Source: cntraveler.com

UENO. The working class district that is surrounded by various museums, parks, shopping districts and of course, food hubs. It is a must on the food places to visit list when traveling to Tokyo since tourists craving for authentic Japanese street food experience will surely have a hearty and tummy-filling experience without breaking the bank.

Allow this Ueno food guide take you into the streets of Ueno as we experience the hidden gastronomic gems of this street food haven.

Beneath the busy railway of Ueno lies the “black market” of food and shopping in Ueno. Ameya-yokocho or Ameyoko rose to popularity after the World War II. The term Ameya was coined from the terms “Ame” or “American” and “Ya” meaning “shops. Another popular belief was that the name was derived from “Ame” or “sweets” and “ya” or “shops” since most shops here sell confections, thus Ameya-yokocho is directly translated as “candy store alley”.

Source: japanphototrip.com

Whichever definition of the name you’d like to believe it, one thing stands true. Ameyoko is Ueno’s must-stop street food zone to whet your appetite on a budget.

Savor some octopus-goodness for ¥200 per 4pcs with Takoyaki, a ball-shaped, wheat flour-based balls filled with green onions, pickled ginger and topped with Worcestershire-like sauce, mayonnaise, aonori (green laver) and dried bonito flakes.

Source: iamafoodblog.com

For those who find “tako” or octopus a bit weird for their taste, how about munching some chicken karaage from Chicken Man, which can be eaten with sweet, spicy, and very spicy sauce. Another must try chicken dish is the chicken yakitori (¥150 per piece) near Bentendo Temple, which is a stone throw away from Ameyoko. The man owning the store has already mastered the art of grilling chicken skewers to perfection, smokey on the outside while retaining a juicy inside. Also, a must try in this mini-grill place is their tsukune meatball yakitori also at ¥150 per piece.

Source: jpninfo.com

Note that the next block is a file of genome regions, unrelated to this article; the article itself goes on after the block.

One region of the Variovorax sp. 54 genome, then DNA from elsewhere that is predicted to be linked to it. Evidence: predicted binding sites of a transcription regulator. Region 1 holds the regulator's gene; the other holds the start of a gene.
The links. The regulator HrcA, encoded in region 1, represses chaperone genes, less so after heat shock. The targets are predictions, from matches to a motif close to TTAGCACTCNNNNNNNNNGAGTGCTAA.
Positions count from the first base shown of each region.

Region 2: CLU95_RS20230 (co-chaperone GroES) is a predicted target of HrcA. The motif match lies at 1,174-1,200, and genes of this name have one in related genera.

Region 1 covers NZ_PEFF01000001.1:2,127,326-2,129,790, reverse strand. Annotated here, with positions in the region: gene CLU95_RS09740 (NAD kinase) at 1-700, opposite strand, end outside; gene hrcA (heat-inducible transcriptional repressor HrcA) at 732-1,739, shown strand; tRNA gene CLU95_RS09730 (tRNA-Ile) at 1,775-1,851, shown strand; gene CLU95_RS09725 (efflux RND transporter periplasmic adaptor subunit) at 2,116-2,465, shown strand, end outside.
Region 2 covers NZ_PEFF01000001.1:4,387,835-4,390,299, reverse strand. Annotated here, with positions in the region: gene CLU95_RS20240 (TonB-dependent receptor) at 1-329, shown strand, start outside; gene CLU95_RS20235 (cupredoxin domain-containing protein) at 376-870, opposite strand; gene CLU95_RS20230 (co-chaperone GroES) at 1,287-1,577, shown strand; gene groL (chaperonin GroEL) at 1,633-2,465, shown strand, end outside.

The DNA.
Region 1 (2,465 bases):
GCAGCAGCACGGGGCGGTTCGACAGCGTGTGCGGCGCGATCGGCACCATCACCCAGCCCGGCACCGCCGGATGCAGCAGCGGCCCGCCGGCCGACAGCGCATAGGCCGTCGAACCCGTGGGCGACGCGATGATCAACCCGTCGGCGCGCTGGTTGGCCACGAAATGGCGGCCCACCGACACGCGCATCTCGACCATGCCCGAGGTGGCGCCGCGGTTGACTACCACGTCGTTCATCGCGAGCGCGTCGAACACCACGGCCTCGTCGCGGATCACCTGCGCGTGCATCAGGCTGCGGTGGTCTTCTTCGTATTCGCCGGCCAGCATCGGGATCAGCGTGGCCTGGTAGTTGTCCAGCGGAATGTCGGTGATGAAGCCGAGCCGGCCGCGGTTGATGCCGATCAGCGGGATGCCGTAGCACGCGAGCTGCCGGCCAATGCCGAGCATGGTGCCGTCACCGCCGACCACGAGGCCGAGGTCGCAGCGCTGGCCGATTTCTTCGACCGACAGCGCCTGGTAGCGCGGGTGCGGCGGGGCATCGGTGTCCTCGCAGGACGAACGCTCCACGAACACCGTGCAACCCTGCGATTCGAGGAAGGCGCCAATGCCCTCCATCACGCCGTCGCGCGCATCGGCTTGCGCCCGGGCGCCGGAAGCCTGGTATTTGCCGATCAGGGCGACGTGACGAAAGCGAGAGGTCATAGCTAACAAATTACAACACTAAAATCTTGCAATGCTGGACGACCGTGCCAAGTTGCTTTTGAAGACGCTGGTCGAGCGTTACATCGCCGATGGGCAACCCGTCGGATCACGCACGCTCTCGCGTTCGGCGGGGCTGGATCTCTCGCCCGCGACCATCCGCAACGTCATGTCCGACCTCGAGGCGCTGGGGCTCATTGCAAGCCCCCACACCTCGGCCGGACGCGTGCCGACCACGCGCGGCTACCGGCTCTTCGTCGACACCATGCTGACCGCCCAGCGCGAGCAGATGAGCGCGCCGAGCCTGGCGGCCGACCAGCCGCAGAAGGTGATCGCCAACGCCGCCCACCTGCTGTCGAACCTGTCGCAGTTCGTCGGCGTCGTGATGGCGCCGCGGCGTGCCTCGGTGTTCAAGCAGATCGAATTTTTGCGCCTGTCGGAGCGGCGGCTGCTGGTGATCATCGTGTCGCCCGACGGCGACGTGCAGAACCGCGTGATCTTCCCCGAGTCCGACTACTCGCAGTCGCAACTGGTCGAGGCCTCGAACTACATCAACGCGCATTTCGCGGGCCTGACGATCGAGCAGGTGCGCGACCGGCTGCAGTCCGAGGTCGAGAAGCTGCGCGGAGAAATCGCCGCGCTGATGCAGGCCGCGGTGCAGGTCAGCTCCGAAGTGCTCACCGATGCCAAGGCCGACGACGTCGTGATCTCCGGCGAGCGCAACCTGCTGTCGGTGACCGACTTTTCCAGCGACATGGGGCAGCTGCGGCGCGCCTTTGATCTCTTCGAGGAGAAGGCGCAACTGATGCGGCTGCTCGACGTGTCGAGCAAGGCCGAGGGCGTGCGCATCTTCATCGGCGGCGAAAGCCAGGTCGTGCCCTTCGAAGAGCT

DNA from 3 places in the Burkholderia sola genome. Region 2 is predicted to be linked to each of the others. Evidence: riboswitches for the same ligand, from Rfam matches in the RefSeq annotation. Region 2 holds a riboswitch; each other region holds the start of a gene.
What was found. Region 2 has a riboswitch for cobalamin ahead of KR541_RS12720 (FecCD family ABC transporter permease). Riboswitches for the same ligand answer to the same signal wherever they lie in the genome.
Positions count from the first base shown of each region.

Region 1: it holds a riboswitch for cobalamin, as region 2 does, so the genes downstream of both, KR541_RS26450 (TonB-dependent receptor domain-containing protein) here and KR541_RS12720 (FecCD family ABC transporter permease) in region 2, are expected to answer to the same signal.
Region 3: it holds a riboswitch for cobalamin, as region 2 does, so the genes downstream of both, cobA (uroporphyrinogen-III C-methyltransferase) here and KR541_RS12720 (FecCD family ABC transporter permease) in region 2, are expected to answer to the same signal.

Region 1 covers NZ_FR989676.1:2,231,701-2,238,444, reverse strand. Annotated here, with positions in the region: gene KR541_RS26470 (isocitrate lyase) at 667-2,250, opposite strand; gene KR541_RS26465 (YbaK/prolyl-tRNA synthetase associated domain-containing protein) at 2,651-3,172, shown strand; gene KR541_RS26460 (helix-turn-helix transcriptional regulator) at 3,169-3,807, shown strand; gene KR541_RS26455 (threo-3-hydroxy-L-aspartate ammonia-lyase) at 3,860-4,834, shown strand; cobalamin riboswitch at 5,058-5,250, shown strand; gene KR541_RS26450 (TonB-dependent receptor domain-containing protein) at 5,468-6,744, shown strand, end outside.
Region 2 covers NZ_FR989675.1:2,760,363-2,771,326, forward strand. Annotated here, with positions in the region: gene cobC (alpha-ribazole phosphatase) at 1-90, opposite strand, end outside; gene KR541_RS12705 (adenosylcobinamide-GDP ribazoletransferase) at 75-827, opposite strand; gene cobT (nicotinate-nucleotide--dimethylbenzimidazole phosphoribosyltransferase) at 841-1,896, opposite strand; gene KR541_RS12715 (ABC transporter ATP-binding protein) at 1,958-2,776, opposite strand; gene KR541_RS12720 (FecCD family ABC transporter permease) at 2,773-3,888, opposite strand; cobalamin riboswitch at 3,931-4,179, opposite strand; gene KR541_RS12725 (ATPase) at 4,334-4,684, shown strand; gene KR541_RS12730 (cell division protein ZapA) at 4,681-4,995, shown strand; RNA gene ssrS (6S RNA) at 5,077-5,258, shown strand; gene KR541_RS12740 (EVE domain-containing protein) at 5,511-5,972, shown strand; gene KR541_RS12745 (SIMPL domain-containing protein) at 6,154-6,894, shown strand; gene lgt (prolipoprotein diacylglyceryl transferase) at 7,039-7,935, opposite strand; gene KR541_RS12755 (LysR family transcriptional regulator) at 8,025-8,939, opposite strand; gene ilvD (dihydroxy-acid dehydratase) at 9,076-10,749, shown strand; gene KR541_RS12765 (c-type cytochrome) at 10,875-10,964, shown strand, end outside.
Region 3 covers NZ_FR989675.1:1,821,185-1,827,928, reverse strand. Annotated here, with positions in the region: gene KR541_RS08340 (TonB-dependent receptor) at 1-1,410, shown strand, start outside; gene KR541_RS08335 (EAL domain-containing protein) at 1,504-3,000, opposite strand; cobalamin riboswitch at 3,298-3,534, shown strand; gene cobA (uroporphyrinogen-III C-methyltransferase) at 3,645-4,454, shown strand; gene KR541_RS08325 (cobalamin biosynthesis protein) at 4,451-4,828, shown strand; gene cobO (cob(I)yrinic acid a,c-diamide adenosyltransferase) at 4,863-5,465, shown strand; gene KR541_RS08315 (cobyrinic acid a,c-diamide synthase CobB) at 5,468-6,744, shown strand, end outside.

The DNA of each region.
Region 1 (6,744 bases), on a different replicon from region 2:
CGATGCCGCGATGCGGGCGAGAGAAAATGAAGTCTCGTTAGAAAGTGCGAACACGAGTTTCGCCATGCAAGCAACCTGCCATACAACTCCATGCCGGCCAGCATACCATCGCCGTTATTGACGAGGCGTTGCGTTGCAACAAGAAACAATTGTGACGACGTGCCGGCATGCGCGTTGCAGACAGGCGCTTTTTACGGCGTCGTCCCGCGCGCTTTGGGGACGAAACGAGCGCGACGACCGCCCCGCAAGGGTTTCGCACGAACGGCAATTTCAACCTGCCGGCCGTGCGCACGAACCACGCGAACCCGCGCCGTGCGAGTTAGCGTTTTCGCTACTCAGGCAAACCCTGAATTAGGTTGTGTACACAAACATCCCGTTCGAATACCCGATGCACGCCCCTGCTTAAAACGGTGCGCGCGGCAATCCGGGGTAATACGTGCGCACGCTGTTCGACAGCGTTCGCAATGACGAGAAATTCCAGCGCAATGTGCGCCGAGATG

For ¥410 for 4pcs or ¥610 yen for 6pcs, one can sink their teeth to freshly fried Shifu Shun Xiao Long Bao, or Shanghai dimsum dumplings fried lightly. Best dipped in black vinegar for added kick.

Meanwhile, for those meat pie lovers, Ameyoko has its own version of this classic goodness. The Oyama Meat Pie at ¥200 a piece is served crispy and overloaded with meat. Topping it with horseradish wasabi dressing elevates the taste of this meaty delight.

Aside from grab-and-go food offerings in Ameyoko, it also hosts small izakayas and sidewalk eateries that serves various donbori meals starting at ¥500. From meat, seafood, and veggies, this meal in a bowl is sure to satisfy your hunger after a long walk around Ameyoko or when you just want to get filled and rest those sore feet.

Source: giacomocattaneophotography.com

Ueno Mori no Panya San, an Ameyoko bakeshop combines art with taste. This bakeshop’s famous bread is not only tasty and creamy; the bread also takes animals shapes. Go under the sea with their turtle melon bread or cling into bamboos with their panda cream bun.

Source: daisuki.net

Finally, our street food adventure will not be complete without dessert. Ameyoko, being the “sweet street” boasts of various confections and fruits to cleanse and refresh your palate. Kimi Noen, a tea shop located near the entrance arc of Ameyoko, serves thirst-quenching teas and tea-flavored desserts such as their Matcha Ice Cream. Walk a few meters and you will find stores selling crisp and flavor-filled taiyaki, or pancakes filled with either creamy custard or sweet red beans. This fish-shaped treat can be yours for ¥150 per piece.

Source: matcha-jp.com

For those who love fusing flavors, scout the streets of Ameyoko for daifuku. These mochi-like confections can have various fillings ranging from matcha to real fruits like mango, peach, and strawberry. Speaking of fruits, various peddlers of fresh fruits in skewers (price ranging from ¥100-¥200 a piece) is also abundant in Ameyoko. Bestsellers include watermelon, pineapple, honeydew, and melon.

Aside from Ameyoko, the Ueno Food Park is also a home to various food stalls serving skewered grilled whole fish, miniature okonomiyaki, yakitori of various sorts (duck yakitori, anyone?).

Source: astjapan.com

Ueno may not have skyscrapers or bright neon lights but its streets are lined with delectable street foods, a must on the bucket list of every foodie. ‘Till the next foodventure!

Aleli is a wanderlust whose main itinerary is to culture soak in the places that she sets foot on, sinking her teeth in the gustatory offerings that the place has to offer and knowing the story behind it. Food for her is a marriage of the sights, sounds, smells, and tastes of the rich history of every city she explores and uses the pen as her tool to share to the world each unique experience she unravels.

Leave a Reply

Your email address will not be published. Required fields are marked *